Atlantic Station Parking Structure


Atlanta, GA


Jacoby Development, Atlanta, GA


Carl Walker Inc, Atlanta, GA


Carl Walker Inc, Atlanta, GA


Vratsinas, Atlanta, GA

Project Scope

Sq. Footage:

3 million (two- and three-story parking deck plus streets, plazas and foundations for multistory structures)


2-story and 3-story structures, 7,000 parking spaces

Structural Precast Elements:

4,592 total pieces
• 3,311 precast concrete double tees
• 295 precast concrete columns
• 274 precast concrete girders
• 93 precast concrete shear walls
• 359 precast concrete wall panels
• 257 precast concrete spandrels

Precast Specialty Engineer:

PTAC, Pensacola, FL


2006 Precast/Prestressed Concrete Institute (PCI) –
Harry H. Edwards Industry Advancement Award
Atlantic Station Parking Structure
Atlantic Station Parking Structure
Atlantic Station Parking Structure
Atlantic Station Parking Structure

The precast concrete parking system literally provides a platform for the buildings above it.

Parking Supports Buildings
Perhaps the most intriguing of the projects is the Atlantic Station Parking Structure, built on a 138-acre site formerly occupied by a steel mill. The parking deck, in addition to providing 7,000 parking stalls as well as streets, sidewalks and other spaces, also acts as the base for 10 cast-in-place concrete buildings that rise above street level. The project is the centerpiece for a $2-billion redevelopment project that is turning the once-abandoned site into 15-million square feet of office, retail, residential and hotel space and several acres of public parks.

When completed, the site will include several city blocks of mixed-use urban development. In addition to the parking structure, the project features 6-million square feet of Class A office space, 2-million square feet of retail and entertainment, approximately 4,000 residential units, 1,000 hotel rooms and 11 acres of public parks. Architect and engineer for the massive project is Carl Walker Inc. of Atlanta.

“The precast concrete parking system literally provides a platform for the buildings above it,” says Walker Principal Derrick Bridges. The large parking plate provides an underground superstructure and parking system. The innovative system, which won the Precast/Prestressed Concrete Institute’s Harry H. Edwards Industry Advancement Award last year, includes approximately 3-million square feet of precast concrete superstructure. In addition to providing the foundation for the buildings in the development, the top level of precast also doubles as streets, sidewalk, retail space, plazas and planters.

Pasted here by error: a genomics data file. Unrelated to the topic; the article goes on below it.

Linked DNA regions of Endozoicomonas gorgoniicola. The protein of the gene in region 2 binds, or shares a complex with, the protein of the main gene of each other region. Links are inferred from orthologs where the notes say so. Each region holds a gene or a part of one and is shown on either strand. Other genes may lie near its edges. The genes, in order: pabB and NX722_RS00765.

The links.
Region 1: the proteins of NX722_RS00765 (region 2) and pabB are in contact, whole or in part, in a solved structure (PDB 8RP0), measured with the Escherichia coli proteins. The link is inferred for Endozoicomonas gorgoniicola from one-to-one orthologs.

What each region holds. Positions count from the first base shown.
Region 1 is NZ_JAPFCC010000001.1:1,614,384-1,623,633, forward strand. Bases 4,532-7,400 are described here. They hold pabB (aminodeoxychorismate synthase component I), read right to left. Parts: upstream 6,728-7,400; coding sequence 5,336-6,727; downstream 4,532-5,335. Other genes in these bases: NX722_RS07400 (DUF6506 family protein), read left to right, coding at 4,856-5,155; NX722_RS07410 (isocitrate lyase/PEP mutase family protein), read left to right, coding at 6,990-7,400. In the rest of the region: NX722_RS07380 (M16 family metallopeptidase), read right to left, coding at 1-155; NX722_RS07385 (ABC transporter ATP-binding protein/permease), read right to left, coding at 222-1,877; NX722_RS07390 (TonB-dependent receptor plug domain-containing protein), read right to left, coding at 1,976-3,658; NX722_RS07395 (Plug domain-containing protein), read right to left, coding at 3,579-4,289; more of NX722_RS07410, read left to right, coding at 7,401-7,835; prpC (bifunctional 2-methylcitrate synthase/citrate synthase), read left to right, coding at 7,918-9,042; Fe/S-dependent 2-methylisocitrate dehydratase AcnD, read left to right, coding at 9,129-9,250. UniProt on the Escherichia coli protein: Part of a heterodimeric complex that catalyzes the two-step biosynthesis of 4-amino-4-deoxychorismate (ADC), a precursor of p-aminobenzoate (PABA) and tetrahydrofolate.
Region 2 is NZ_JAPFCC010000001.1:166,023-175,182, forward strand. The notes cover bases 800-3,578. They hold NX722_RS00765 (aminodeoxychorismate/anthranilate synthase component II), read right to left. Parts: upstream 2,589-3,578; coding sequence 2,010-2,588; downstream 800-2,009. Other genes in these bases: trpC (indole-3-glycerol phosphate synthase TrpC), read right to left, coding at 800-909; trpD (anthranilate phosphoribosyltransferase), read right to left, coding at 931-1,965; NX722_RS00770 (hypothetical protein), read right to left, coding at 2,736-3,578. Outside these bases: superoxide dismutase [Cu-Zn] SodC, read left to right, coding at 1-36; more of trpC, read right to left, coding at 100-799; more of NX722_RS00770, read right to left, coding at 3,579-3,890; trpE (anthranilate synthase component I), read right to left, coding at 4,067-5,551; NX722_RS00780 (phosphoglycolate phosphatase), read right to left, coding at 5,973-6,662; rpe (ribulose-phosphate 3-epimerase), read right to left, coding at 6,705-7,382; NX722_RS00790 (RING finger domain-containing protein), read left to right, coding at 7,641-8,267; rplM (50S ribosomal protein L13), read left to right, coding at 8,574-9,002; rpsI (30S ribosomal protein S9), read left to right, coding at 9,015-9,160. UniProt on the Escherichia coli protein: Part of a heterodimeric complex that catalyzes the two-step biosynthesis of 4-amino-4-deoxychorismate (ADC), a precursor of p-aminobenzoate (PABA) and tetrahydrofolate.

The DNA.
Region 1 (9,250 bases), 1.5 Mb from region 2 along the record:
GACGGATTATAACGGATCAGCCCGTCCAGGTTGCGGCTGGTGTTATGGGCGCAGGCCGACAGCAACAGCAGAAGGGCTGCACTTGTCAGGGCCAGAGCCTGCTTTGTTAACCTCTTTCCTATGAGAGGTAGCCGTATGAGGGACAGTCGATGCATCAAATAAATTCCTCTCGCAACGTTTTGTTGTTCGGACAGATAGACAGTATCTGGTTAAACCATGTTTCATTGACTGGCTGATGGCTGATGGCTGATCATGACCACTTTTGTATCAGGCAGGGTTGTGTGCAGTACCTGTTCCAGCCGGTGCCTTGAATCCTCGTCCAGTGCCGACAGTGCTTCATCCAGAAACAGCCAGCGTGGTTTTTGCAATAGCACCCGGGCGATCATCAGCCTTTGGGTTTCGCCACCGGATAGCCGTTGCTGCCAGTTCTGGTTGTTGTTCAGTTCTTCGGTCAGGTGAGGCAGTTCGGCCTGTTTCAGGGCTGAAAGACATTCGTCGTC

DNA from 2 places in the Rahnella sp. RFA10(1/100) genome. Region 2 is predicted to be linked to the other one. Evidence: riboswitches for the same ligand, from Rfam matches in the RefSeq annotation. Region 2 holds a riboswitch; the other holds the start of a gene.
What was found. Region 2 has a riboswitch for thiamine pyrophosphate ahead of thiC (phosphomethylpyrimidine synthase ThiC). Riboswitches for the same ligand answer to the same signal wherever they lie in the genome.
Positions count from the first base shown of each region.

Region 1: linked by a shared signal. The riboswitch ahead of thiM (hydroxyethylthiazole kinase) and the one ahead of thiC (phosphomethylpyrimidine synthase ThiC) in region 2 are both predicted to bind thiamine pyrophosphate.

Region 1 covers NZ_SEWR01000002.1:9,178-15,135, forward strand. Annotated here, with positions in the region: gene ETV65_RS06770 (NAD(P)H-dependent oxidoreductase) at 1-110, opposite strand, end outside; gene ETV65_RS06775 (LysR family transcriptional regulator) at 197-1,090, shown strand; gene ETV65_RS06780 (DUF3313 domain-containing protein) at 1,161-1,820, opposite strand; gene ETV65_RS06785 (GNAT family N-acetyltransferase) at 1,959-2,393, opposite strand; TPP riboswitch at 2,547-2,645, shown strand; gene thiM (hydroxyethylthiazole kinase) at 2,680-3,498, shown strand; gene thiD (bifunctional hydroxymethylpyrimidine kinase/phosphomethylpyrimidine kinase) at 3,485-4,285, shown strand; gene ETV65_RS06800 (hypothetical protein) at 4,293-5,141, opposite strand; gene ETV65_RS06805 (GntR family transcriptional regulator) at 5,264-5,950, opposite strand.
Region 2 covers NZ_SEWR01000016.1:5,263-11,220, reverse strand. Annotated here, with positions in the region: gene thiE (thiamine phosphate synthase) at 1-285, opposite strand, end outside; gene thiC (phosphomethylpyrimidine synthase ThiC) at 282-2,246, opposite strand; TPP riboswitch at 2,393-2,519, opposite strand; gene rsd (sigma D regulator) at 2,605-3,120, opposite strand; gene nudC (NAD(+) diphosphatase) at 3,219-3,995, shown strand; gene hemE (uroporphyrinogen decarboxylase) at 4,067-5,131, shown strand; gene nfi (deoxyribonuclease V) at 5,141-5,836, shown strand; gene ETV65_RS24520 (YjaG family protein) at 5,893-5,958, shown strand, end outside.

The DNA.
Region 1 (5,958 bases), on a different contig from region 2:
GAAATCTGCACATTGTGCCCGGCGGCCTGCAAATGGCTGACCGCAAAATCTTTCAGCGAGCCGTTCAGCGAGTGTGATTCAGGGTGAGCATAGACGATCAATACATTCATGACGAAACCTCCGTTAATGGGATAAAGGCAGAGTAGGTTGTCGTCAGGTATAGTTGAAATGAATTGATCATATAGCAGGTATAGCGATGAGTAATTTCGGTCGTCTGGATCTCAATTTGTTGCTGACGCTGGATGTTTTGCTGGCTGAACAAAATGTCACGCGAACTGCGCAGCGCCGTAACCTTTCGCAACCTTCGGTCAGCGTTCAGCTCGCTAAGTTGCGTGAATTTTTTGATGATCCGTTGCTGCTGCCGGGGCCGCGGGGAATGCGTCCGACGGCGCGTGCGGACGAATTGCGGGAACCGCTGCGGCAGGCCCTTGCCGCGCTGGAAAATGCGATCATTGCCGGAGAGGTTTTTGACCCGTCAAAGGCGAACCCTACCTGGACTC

The system combines moment frames with shear walls that support factory-topped double tees, Bridges says. The use of double tees in the roads required approval from the Georgia Department of Transportation and a sign-off by Georgia’s governor, as it was a first-time application in the state.

The cast-in-place moment frames support precast double tees. Factory topped 10-foot-wide, 26-inch-deep double tees comprise most of the two- and three-level parking areas. Street-level roadways required 12-foot-wide, 47-inch-deep members blocked out to 10 feet wide with an 8-inch-thick concrete composite slab.

The multilevel parking lot, which stretches over several city blocks, provides a base for 10 cast-in-place concrete buildings that rise a typical four stories above the street. Building footprints were segregated from the parking level and roadway structures. This required the precast structures directly below the buildings to be fashioned using a system of precast columns, shear walls and shear-frame structure to support each building. In all, more than 4,500 precast components comprise the structure.

“The project presented a unique design challenge,” says Bridges. “The buildings were actually designed after we completed plans for the parking structure. This required that we come up with assumed design loads and lateral loads from the onset of the project.” All of the buildings are composed of efficient cast-in-place concrete moment frames with semi-lightweight (120 pcf) cast-in-place concrete. This minimized the mass of the buildings and thus allowed the design approach for the supporting precast structure.

Precast concrete’s speed of erection, as well as the cost impact, played major roles in the decision to use the material for the parking structure.

The project is not yet complete, Bridges notes. Plans are now being formulated to add another such parking structure with perhaps as many as 7,000 additional parking spaces to the site north of the Georgia Tech campus. Among the buildings still under the planning stage is a 44-story Atlantis hotel.

Although few projects around the country are quite this extensive in their use of precast concrete parking structures, more such mixed-use designs are looking at precast as a strong option. Whether adding retail into parking, using parking as a complement or building retail and other buildings on top of the parking structure, precast concrete provides a variety of benefits that are making it a strong choice in a wide range of designs.

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